Fundamental feminism

Our contributor breaks down the Iranian university ban on women in almost 80 programs

In August, multiple Iranian universities changed approximately 80 courses to male-only, which range from BA to BSc.
In August, multiple Iranian universities changed approximately 80 courses to male-only, which range from BA to BSc.

Saba Farbodkia

The first female scholars admitted to the University of Tehran were in 1934. Reza Shah, the founder of the Pahlavi dynasty, was successful in implementing the modern values that were previously melded into Persian society by its intellectuals.

Now in 2012, almost 100 years after such ground-breaking movements, multiple universities in the Islamic Republic of Iran have closed almost 80 university programs to women. They’re a mix of courses, but many are in engineering and sciences. Though these fields have traditionally been male-dominated, they have also led women to employment and admission at Western universities.

While the government of the Islamic Republic isn’t directly responsible for the changes in university courses, the influence that it holds over educational institutions cannot be understated.

So what happened to cause a modern society to regress in educating women?

Simply, it may be the fault of the extreme religious ideology on the part of the Iranian government. It has certainly played its role in supporting a multitude of prejudices against women that have resulted in the gender-restrictive class changes. These beliefs support pre-defined feminine roles that restrict women to households.

Along with the ignorance against female capabilities in general, Iranians are inundated with biased propaganda and education from the Islamic Republic. This reinforces false ideas about women that have been ingrained in Persian society for centuries.

There is no single form of Islamic ideology that all Muslims agree on, but in the forms that are mostly practiced in Iran and most Islamic countries, women are (although not very explicitly) regarded as sexual objects created for the purpose of pleasuring men.

In the process of following this ideological tunnel vision, economic consequences have been ignored.

A study from the World Economic Forum indicates that in communities where women aren’t recruited into the structure of society as much as men, the economic growth of a country falls short. In its current form, the Iranian regime is based on fundamentalist Islamic values and teachings that limit the education of its people, thus shutting down discussions on women’s status and rights in society.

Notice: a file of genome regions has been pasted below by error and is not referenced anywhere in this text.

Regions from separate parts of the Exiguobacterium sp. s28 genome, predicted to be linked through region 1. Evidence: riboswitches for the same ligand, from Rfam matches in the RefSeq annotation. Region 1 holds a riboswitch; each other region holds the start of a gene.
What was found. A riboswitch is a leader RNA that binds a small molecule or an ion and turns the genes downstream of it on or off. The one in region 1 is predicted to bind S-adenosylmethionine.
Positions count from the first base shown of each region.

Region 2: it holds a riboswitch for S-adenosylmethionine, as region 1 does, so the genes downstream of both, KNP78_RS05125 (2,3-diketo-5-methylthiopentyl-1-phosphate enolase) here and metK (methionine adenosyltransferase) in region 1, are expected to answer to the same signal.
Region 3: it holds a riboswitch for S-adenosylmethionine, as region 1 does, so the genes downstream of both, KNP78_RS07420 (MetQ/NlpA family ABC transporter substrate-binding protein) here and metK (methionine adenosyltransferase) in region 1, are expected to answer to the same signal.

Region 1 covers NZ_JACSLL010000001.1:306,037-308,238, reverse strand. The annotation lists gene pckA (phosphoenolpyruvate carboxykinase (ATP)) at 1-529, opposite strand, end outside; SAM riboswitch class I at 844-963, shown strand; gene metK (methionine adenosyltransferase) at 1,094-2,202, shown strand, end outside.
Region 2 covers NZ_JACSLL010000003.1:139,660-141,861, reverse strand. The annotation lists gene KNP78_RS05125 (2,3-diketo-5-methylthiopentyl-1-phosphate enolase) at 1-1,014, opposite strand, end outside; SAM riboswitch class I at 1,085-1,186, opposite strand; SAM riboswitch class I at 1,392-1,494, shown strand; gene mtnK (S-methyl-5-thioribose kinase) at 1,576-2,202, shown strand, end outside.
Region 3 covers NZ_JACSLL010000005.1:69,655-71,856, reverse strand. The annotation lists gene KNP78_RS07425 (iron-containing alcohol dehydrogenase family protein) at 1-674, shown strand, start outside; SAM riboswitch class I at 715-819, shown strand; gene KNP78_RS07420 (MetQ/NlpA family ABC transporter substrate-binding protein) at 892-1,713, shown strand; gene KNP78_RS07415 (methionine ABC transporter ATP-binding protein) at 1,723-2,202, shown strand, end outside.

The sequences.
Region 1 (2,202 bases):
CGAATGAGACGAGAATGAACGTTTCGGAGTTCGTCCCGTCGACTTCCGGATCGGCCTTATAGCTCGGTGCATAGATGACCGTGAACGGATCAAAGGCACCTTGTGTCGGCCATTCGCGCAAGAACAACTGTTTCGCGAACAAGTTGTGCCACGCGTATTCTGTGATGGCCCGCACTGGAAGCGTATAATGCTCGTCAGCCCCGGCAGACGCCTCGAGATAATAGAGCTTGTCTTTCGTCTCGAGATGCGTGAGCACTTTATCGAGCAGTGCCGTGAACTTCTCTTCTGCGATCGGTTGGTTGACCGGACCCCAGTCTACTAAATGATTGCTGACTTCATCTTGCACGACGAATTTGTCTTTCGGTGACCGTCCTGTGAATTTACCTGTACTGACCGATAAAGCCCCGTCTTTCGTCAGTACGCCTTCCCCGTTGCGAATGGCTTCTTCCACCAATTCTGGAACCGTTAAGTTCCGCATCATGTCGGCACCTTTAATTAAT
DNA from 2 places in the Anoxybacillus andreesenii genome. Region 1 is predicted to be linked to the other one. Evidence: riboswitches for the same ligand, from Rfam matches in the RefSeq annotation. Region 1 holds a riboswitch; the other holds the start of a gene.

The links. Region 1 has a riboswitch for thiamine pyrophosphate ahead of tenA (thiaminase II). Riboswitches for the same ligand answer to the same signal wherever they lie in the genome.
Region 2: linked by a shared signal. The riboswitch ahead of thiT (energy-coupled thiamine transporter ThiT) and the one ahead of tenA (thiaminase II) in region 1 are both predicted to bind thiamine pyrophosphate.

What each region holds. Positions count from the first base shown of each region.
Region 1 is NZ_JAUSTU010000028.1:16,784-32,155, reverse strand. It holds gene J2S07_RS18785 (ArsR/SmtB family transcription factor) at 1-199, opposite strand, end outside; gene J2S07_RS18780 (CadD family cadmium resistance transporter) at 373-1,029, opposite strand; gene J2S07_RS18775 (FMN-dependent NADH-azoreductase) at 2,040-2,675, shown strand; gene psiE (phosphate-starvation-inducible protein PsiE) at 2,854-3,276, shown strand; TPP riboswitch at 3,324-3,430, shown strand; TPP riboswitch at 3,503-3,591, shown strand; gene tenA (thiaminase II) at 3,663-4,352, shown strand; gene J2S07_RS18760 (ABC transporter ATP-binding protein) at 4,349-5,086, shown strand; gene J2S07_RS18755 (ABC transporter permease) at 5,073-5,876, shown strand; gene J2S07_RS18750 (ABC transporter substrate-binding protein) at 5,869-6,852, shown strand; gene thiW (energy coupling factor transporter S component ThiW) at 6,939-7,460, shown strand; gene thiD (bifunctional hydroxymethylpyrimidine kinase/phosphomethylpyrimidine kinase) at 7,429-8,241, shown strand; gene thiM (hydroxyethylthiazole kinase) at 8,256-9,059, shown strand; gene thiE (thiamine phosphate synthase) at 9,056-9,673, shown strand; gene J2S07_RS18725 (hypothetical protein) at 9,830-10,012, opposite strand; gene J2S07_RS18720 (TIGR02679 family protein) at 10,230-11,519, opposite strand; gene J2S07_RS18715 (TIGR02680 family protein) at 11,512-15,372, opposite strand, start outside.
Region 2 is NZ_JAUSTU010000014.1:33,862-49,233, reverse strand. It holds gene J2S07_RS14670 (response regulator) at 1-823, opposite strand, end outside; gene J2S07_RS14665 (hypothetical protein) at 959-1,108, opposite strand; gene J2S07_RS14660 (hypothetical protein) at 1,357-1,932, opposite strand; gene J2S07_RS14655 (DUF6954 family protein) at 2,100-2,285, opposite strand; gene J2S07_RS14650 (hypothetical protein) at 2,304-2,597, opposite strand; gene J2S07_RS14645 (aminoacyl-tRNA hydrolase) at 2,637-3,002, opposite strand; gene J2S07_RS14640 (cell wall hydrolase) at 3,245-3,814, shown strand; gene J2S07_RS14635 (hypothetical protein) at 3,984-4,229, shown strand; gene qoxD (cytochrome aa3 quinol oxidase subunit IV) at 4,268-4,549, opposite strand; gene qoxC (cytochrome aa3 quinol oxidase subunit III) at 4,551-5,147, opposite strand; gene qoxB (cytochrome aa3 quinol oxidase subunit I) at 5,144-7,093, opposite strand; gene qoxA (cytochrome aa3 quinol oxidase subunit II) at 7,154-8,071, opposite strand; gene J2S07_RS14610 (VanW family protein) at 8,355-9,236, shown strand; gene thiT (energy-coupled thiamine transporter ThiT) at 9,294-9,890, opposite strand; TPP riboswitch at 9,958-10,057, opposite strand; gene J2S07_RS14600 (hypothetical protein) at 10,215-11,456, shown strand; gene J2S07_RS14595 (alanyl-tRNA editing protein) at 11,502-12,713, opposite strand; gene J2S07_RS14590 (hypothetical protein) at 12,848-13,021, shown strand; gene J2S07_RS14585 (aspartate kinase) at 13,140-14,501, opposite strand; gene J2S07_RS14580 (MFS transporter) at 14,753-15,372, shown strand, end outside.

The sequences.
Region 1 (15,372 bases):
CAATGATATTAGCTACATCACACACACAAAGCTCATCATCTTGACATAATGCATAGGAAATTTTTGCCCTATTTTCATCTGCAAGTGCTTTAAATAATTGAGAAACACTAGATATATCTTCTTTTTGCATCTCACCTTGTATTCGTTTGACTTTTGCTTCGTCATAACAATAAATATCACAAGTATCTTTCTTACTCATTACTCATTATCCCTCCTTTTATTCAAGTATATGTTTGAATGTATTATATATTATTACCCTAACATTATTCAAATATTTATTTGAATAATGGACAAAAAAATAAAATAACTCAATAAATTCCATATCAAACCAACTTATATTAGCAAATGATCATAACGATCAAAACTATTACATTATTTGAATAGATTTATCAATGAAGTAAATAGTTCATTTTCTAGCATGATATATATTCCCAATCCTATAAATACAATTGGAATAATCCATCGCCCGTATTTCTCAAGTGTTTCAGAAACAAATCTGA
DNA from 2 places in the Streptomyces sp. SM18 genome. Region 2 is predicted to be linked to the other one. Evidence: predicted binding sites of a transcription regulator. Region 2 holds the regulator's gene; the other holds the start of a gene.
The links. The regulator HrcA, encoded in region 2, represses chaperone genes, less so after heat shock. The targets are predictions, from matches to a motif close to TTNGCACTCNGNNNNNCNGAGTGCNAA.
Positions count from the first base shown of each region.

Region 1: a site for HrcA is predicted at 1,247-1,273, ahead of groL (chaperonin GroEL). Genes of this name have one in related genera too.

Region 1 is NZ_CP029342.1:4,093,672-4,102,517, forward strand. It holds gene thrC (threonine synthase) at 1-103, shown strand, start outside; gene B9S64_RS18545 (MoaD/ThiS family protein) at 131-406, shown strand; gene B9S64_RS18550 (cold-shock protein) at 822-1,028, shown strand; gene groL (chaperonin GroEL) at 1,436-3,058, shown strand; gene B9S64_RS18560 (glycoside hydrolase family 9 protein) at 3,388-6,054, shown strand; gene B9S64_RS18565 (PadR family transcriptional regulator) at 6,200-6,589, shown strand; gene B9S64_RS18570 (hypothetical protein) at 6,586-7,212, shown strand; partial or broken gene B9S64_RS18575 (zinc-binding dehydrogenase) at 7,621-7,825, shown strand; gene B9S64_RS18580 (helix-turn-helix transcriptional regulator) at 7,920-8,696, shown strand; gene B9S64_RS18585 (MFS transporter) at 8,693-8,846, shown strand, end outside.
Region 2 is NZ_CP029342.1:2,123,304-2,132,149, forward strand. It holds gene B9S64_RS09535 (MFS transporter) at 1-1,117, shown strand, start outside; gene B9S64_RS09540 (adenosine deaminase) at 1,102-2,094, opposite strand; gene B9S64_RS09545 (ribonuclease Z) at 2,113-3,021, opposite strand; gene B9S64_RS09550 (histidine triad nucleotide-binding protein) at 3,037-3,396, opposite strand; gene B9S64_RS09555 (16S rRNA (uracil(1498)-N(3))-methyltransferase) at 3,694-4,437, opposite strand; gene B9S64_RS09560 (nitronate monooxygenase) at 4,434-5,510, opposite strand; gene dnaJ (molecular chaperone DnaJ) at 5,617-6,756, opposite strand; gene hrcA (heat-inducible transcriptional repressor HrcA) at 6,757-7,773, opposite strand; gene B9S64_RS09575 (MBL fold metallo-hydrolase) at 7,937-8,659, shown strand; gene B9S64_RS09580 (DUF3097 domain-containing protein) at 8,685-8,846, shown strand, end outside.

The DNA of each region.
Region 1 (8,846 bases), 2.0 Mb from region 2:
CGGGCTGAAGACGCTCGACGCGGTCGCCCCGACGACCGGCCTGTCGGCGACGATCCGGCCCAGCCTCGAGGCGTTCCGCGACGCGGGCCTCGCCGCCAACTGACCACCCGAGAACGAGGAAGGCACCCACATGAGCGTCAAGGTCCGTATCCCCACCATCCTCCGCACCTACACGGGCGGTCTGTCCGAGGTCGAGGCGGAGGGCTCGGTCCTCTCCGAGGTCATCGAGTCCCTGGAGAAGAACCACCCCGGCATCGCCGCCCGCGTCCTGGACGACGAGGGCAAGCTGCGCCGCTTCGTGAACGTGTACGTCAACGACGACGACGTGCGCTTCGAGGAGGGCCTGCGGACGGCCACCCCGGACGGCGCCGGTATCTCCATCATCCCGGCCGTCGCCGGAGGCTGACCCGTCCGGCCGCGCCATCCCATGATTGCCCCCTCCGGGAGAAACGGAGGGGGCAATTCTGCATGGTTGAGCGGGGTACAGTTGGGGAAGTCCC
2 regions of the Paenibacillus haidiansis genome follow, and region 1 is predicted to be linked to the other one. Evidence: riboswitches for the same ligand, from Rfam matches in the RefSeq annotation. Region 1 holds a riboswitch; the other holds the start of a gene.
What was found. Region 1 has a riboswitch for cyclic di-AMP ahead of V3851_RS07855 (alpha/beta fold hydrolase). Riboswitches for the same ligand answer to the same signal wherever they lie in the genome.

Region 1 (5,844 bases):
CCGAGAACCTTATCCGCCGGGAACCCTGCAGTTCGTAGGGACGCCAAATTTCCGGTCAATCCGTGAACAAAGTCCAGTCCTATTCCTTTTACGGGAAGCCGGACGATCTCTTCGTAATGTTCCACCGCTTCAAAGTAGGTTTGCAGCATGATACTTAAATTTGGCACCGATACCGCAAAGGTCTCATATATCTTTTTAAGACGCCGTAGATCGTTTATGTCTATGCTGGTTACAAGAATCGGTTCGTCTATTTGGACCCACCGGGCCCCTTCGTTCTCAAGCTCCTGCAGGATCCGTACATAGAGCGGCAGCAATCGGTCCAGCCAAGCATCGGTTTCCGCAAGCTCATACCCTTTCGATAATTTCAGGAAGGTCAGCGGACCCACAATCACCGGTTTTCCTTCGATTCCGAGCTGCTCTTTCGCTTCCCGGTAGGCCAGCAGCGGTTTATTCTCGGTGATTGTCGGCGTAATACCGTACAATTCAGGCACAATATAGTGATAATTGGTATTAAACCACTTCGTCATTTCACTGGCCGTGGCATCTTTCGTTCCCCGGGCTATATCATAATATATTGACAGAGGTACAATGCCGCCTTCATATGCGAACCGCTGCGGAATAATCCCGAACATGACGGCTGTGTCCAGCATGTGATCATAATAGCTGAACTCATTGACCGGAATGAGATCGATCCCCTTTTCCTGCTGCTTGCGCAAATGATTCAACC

These decisions to shut out women may have been justified by the regime as matters of protection — ensuring women follow set Islamic ideals. Whatever the justification, the restrictive nature is problematic in practice.

When Abdu’l Baha, the Persian founder of the Bahá’í faith travelled to the US in 1912 to communicate his vision for the future, he spoke these seemingly outdated words:

“Woman’s lack of progress and proficiency has been due to her need of equal education and opportunity. Had she been allowed this equality, there is no doubt she would be the counterpart of man in ability and capacity. The happiness of mankind will be realized when women and men coordinate and advance equally, for each is the complement and helpmate of the other.”

At the time of Baha’s speech, there were still universities that didn’t allow women in certain programs. In the US, Columbia University didn’t admit women to Engineering until 1942. Queen’s first held classes for women in 1869 and had women graduating with degrees as early as 1884, although women weren’t admitted into Engineering until 1942. The words of Abdu’l Baha were definitely progressive for the time period and still hold relevance today. This is especially reinforced by current interpretations of Islam that have resulted in this controversial change in educational policy.

The attitude of Shiite Islam towards women’s education is mixed. Examples from certain Islamic hadiths praise men who raise their daughters with education, but there are also those that indicate that men should teach women nothing but the Qur’an.

Iranian women remain discriminated against both culturally and religiously. Ultimately, the Iranian government can be recognized as the most important factor in preserving such patriarchal views — the very views that have led to the banning of women in so many productive fields of study.

The root of the problem, therefore, is not that Islam devalues women. It’s that the most powerful decisions made within a country are based on the

ideologies of a group

that prescribe their own understanding of the ‘truth’ upon their citizens.

Unfortunately, this version of ‘truth’ is often something not supported by logic or science.

This is a serious problem and as long as this is what women in Iran face, the reality is the same regardless of who is making the decision. Fundamentalist ideologies don’t belong in the education system.

Saba Farbodkia is a graduate student at the Queen’s Centre for Neurosciences.

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